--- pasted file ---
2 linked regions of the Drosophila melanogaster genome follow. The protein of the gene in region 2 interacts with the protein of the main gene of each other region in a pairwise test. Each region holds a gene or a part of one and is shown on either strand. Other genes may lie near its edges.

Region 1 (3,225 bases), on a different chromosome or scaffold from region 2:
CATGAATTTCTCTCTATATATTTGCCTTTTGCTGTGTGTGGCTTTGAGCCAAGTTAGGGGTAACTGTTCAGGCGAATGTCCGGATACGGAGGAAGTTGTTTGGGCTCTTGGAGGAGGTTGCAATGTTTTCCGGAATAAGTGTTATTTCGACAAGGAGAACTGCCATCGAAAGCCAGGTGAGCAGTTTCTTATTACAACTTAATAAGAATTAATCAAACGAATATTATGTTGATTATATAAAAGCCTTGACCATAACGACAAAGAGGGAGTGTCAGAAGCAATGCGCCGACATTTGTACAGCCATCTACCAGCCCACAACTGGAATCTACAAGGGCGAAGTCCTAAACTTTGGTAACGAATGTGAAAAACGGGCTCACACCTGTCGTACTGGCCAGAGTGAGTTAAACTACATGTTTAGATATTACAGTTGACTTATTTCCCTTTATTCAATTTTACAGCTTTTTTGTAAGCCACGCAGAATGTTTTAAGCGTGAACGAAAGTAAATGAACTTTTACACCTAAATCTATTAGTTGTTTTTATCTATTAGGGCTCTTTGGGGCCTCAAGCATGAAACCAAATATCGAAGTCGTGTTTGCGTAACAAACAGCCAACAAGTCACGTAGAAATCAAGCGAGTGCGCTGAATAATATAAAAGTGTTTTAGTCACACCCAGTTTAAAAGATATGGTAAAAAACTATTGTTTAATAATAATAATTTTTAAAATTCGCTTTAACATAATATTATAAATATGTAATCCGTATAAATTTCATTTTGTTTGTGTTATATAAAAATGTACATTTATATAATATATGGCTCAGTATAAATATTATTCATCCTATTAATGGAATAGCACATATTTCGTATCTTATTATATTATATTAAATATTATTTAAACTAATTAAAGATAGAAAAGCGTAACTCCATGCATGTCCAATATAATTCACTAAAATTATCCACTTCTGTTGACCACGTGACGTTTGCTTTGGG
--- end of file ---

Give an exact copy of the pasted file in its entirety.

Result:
2 linked regions of the Drosophila melanogaster genome follow. The protein of the gene in region 2 interacts with the protein of the main gene of each other region in a pairwise test. Each region holds a gene or a part of one and is shown on either strand. Other genes may lie near its edges.

Region 1 (3,225 bases), on a different chromosome or scaffold from region 2:
CATGAATTTCTCTCTATATATTTGCCTTTTGCTGTGTGTGGCTTTGAGCCAAGTTAGGGGTAACTGTTCAGGCGAATGTCCGGATACGGAGGAAGTTGTTTGGGCTCTTGGAGGAGGTTGCAATGTTTTCCGGAATAAGTGTTATTTCGACAAGGAGAACTGCCATCGAAAGCCAGGTGAGCAGTTTCTTATTACAACTTAATAAGAATTAATCAAACGAATATTATGTTGATTATATAAAAGCCTTGACCATAACGACAAAGAGGGAGTGTCAGAAGCAATGCGCCGACATTTGTACAGCCATCTACCAGCCCACAACTGGAATCTACAAGGGCGAAGTCCTAAACTTTGGTAACGAATGTGAAAAACGGGCTCACACCTGTCGTACTGGCCAGAGTGAGTTAAACTACATGTTTAGATATTACAGTTGACTTATTTCCCTTTATTCAATTTTACAGCTTTTTTGTAAGCCACGCAGAATGTTTTAAGCGTGAACGAAAGTAAATGAACTTTTACACCTAAATCTATTAGTTGTTTTTATCTATTAGGGCTCTTTGGGGCCTCAAGCATGAAACCAAATATCGAAGTCGTGTTTGCGTAACAAACAGCCAACAAGTCACGTAGAAATCAAGCGAGTGCGCTGAATAATATAAAAGTGTTTTAGTCACACCCAGTTTAAAAGATATGGTAAAAAACTATTGTTTAATAATAATAATTTTTAAAATTCGCTTTAACATAATATTATAAATATGTAATCCGTATAAATTTCATTTTGTTTGTGTTATATAAAAATGTACATTTATATAATATATGGCTCAGTATAAATATTATTCATCCTATTAATGGAATAGCACATATTTCGTATCTTATTATATTATATTAAATATTATTTAAACTAATTAAAGATAGAAAAGCGTAACTCCATGCATGTCCAATATAATTCACTAAAATTATCCACTTCTGTTGACCACGTGACGTTTGCTTTGGG